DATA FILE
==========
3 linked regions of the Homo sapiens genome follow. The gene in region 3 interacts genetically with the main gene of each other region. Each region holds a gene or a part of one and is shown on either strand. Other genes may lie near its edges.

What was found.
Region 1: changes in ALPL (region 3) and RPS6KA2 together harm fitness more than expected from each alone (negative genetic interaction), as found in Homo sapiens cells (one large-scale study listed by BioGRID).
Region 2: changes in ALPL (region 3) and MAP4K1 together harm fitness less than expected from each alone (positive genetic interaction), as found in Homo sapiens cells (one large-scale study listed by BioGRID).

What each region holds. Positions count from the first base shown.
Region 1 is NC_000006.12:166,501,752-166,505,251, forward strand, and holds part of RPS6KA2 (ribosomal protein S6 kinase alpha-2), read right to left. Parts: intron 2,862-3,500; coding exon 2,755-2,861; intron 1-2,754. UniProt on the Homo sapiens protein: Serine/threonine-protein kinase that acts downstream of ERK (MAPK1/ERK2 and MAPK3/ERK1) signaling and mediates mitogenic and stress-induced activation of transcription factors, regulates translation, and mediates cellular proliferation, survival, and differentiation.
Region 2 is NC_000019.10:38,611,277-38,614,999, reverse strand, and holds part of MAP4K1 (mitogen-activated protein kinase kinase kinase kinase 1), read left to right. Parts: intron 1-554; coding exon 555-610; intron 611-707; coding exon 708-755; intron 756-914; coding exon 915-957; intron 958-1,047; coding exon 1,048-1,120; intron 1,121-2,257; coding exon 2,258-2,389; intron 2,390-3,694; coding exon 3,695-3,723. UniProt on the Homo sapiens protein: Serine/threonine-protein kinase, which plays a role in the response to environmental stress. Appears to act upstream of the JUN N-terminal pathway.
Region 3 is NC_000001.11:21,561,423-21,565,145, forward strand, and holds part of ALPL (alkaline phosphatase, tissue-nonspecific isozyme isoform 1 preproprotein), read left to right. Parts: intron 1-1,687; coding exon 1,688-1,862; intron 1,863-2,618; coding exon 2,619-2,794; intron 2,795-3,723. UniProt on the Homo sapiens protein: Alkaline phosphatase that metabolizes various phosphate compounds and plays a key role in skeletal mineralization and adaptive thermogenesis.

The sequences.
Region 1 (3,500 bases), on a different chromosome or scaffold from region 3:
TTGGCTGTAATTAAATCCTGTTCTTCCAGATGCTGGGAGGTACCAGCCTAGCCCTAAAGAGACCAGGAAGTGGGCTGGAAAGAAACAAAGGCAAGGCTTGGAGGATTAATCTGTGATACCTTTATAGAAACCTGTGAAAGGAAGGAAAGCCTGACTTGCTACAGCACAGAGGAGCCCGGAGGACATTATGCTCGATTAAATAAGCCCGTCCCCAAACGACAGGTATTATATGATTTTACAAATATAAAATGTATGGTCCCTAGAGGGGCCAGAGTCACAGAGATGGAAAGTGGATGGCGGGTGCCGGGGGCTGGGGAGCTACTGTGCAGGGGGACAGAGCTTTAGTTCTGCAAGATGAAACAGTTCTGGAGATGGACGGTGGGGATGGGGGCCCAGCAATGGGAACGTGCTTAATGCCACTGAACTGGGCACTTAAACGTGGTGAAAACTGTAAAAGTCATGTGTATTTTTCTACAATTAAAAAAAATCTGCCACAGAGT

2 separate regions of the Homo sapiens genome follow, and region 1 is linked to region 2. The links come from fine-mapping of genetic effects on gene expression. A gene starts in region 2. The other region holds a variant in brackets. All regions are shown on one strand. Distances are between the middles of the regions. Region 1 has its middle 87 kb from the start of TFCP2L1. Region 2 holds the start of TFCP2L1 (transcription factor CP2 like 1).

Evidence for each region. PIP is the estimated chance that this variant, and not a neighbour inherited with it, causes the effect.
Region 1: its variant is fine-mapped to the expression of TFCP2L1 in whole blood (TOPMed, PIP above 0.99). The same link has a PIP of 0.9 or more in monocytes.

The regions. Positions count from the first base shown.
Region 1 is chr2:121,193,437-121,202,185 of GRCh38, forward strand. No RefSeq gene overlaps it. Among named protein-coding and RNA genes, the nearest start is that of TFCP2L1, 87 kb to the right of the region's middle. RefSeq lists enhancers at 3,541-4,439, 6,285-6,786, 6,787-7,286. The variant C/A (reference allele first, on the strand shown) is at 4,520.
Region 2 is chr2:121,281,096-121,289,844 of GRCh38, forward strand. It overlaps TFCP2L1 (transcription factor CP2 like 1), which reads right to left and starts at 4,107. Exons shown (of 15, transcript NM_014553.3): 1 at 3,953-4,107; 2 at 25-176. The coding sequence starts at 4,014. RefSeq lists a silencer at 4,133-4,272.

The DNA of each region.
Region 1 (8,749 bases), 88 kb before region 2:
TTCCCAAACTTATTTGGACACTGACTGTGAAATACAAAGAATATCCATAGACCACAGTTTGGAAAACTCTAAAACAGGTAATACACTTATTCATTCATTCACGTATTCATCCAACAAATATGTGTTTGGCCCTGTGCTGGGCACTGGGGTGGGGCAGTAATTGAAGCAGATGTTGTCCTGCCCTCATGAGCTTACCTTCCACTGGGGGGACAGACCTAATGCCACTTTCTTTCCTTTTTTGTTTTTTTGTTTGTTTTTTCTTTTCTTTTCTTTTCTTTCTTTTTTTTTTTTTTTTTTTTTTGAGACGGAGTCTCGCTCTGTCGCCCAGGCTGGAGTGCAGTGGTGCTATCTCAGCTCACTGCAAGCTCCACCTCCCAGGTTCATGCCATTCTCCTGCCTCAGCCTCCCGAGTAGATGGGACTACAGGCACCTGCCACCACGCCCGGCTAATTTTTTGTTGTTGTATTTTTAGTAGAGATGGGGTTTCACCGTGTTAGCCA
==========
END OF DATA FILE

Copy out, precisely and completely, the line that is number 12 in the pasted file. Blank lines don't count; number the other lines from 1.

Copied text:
2 separate regions of the Homo sapiens genome follow, and region 1 is linked to region 2. The links come from fine-mapping of genetic effects on gene expression. A gene starts in region 2. The other region holds a variant in brackets. All regions are shown on one strand. Distances are between the middles of the regions. Region 1 has its middle 87 kb from the start of TFCP2L1. Region 2 holds the start of TFCP2L1 (transcription factor CP2 like 1).